Washington, Texas, Florida Top New Ranking of Innovation Hubs

Washington, Texas and Florida are the best states to launch a technology startup, beating California’s Silicon Valley, according to a new index that ranks the vitality of national and global innovation hubs.

The U.S. remains a leader world-wide in promoting innovative technology, though Singapore, Hong Kong and Switzerland are closing the gap, according to the findings.

The effort was unveiled Thursday by the Draper Hero Institute, a research firm led by Silicon Valley venture capitalist Tim Draper. It features an index and an international map of emerging technology hot spots for entrepreneurs, investors and policy makers. The goal is to foster the development of advanced technology and economic growth, the firm said.

Chief information officers and other corporate tech leaders at more mature companies could leverage the rankings to identify areas in the U.S. and around the world where startups are developing innovative technology, which can be used as the basis for business decisions, such as investing and acquisition opportunities, the firm said.

“CIOs investing in the future must track innovation to avoid investing in yesterday’s technologies,” said Max Azaham, a senior research director at information-technology research and consulting firm Gartner Inc.

The Draper Innovation Index grades U.S. states and countries world-wide based on a range of local factors that its developers say support a healthy startup ecosystem. They include regulatory, economic, investment and workforce trends, along with less common indicators, such as openness to cryptocurrencies. Sources of data include the World Bank, the United Nations, the Nasdaq Stock Market and dozens of other private- and public-sector organizations.

The grades are then distilled into three broad categories, each with a separate rank. They include trust and transparency in local governments, the potential for development opportunities, and an overall rank based on the balance of all factors combined.

China, for instance, ranks second for emerging opportunities, but drops to 51 for government quality, according to the index. Its overall rank is 13. The U.S. tops the rankings in all three categories.

The tool, which is free and accessible online, maps out the rankings using geographic information system software developed by Environmental Systems Research Institute Inc.

“Think of these countries and these states as places entrepreneurs can decide or not decide where to go to,” Mr. Draper said. That matters, he added, because the ability to work from anywhere and with anyone has never been stronger, especially in the wake of the pandemic.

Although California scores high for its thriving tech sector, the state’s overall grade is weighed down by red tape, high taxes and other state regulations, Mr. Draper said.

Texas ranks third overall among U.S. states, behind Washington and Florida, according to the index. It attracted $1.3 billion in venture capital in the first three months of the year, more than what was raised in each of the previous three quarters, according to data gathered by analytics firm PitchBook Data Inc. In December, Silicon Valley companies Oracle Corp. and Hewlett Packard Enterprise Co. both announced plans to relocate their corporate headquarters to Texas.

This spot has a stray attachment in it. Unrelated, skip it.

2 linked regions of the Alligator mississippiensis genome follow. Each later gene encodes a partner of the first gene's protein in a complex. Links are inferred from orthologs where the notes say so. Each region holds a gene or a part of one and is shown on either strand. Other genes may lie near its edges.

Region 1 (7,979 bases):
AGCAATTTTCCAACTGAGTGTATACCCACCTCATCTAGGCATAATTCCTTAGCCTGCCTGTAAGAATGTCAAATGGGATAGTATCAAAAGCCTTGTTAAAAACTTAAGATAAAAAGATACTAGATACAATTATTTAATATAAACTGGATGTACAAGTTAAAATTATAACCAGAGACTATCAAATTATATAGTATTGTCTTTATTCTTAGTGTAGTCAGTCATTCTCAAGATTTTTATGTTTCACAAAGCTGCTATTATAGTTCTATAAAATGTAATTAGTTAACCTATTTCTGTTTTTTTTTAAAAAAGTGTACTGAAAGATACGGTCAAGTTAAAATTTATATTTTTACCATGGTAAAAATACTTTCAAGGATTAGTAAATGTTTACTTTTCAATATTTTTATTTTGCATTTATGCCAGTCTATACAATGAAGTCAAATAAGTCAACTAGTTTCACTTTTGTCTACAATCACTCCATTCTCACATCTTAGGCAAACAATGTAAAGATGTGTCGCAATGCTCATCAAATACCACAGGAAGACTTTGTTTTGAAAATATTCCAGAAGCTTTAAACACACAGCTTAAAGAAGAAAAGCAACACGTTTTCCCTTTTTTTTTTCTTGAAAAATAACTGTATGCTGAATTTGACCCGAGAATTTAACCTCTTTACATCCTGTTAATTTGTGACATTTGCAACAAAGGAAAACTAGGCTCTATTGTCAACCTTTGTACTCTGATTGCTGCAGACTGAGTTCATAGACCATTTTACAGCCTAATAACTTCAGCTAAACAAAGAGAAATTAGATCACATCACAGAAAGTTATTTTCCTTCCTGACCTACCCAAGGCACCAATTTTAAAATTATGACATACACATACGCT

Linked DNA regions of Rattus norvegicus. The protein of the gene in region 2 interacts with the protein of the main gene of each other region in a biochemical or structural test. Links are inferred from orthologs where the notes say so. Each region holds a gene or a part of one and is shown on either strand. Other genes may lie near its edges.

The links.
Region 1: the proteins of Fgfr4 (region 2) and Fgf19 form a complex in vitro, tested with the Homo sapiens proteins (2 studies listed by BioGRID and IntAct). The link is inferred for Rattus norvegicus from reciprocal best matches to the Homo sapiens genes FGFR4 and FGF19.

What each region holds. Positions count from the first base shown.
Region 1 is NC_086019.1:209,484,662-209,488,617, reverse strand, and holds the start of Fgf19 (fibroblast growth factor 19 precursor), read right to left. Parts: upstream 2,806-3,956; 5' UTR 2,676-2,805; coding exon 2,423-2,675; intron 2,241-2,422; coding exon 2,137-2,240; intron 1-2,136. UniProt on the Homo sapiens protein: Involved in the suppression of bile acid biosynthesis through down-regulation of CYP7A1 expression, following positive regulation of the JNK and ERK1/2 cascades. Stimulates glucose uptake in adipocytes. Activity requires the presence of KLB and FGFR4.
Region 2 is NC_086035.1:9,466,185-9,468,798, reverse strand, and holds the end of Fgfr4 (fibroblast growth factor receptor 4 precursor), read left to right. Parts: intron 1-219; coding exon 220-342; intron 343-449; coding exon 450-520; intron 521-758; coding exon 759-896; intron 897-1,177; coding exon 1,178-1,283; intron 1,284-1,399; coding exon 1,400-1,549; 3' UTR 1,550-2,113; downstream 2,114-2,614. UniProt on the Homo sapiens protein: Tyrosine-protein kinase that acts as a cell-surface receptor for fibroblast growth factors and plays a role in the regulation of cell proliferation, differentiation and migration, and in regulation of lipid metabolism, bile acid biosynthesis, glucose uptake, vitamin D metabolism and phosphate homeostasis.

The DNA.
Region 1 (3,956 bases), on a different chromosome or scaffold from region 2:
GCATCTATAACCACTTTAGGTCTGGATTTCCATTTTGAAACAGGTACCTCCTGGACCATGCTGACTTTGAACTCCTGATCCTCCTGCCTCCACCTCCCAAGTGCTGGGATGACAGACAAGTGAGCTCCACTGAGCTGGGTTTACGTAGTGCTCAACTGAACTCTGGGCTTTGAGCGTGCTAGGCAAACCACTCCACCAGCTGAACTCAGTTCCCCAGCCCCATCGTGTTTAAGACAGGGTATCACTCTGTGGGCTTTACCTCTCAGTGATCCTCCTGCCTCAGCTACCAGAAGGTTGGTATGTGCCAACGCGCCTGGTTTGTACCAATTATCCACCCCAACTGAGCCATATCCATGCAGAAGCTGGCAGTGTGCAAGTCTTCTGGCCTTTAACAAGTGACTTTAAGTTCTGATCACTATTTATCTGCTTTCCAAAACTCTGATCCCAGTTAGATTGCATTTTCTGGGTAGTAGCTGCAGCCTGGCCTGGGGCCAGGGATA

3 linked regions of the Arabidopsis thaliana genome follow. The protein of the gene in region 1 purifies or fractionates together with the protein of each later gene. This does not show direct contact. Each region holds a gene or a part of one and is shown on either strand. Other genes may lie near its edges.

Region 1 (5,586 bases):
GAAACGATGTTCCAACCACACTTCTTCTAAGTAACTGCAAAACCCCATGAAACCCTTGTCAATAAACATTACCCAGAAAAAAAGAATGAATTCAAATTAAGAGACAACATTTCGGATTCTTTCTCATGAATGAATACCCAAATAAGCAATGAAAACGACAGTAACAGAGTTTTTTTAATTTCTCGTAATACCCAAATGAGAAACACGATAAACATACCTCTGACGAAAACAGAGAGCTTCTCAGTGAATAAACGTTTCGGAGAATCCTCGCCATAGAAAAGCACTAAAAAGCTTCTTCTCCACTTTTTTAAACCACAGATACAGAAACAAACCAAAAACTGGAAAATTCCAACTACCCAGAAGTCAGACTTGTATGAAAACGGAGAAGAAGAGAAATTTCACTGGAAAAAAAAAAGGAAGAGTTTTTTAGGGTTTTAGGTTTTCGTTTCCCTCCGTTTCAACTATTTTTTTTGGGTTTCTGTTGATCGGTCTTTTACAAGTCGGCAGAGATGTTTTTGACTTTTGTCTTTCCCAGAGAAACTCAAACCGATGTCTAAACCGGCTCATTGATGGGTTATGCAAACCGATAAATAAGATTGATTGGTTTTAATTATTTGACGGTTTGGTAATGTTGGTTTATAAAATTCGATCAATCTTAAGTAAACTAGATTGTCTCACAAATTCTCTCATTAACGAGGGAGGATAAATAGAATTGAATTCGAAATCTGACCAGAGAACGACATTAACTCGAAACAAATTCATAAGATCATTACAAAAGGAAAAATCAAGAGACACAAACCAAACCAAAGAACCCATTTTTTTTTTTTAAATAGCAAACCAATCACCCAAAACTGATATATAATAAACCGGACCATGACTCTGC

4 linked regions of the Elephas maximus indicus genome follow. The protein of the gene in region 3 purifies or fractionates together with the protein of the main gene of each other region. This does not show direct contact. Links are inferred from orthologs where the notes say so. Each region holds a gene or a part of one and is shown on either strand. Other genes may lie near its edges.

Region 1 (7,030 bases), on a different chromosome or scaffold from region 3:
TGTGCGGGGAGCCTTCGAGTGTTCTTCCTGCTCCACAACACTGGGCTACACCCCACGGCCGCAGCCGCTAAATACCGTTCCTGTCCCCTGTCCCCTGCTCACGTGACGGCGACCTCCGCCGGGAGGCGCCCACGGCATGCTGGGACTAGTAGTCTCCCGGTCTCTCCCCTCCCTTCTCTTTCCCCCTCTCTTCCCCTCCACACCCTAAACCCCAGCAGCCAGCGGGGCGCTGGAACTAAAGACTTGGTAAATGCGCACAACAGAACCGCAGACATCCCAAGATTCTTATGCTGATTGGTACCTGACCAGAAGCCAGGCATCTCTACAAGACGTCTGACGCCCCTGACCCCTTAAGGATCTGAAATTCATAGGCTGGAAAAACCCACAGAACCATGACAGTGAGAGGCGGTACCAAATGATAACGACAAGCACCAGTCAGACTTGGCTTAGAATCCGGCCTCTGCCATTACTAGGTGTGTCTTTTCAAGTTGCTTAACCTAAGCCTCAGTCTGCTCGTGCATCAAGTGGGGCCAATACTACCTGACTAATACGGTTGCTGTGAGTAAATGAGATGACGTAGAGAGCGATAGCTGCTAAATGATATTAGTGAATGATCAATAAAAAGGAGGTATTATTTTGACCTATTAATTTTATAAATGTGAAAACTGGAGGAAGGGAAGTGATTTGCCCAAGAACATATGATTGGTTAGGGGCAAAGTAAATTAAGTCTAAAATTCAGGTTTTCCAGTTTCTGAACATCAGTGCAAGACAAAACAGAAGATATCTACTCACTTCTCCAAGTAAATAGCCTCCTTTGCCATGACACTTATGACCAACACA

But California’s lower ranking is more likely the result of an overemphasis on the impact of market-oriented government policies, said Richard Florida, a professor at the University of Toronto and the co-founder of global advisory firm Creative Class Group. “The index is missing some widely accepted measures of innovation,” he said, citing the number of patents, research and development spending, the share of scientists and engineers and other factors.

“California has a wide lead over any other state on any measure of actual innovation,” Mr. Florida said, “but it has a less market-oriented government and has higher taxes.”

Despite fears during the pandemic of a mass exodus of tech talent from California, the San Francisco Chronicle, citing U.S. Postal Service data, reported minimal movement in the Bay Area.

Mr. Draper, who says California’s restrictive regulations have led to poor infrastructure and a higher cost of doing business, was behind a failed effort to divide the state into smaller pieces.

A co-founder of venture-capital firm Draper Fisher Jurvetson, Mr. Draper was an early backer of Baidu Inc., Twitter Inc., Tesla Inc. and Coinbase Inc. His investments have also included Theranos Inc., the health-tech startup that collapsed after a Wall Street Journal investigation cast doubt on the validity of its blood-testing equipment.

Write to Angus Loten at angus.loten@wsj.com

Copyright ©2020 Dow Jones & Company, Inc. All Rights Reserved. 87990cbe856818d5eddac44c7b1cdeb8

Source

Leave a Reply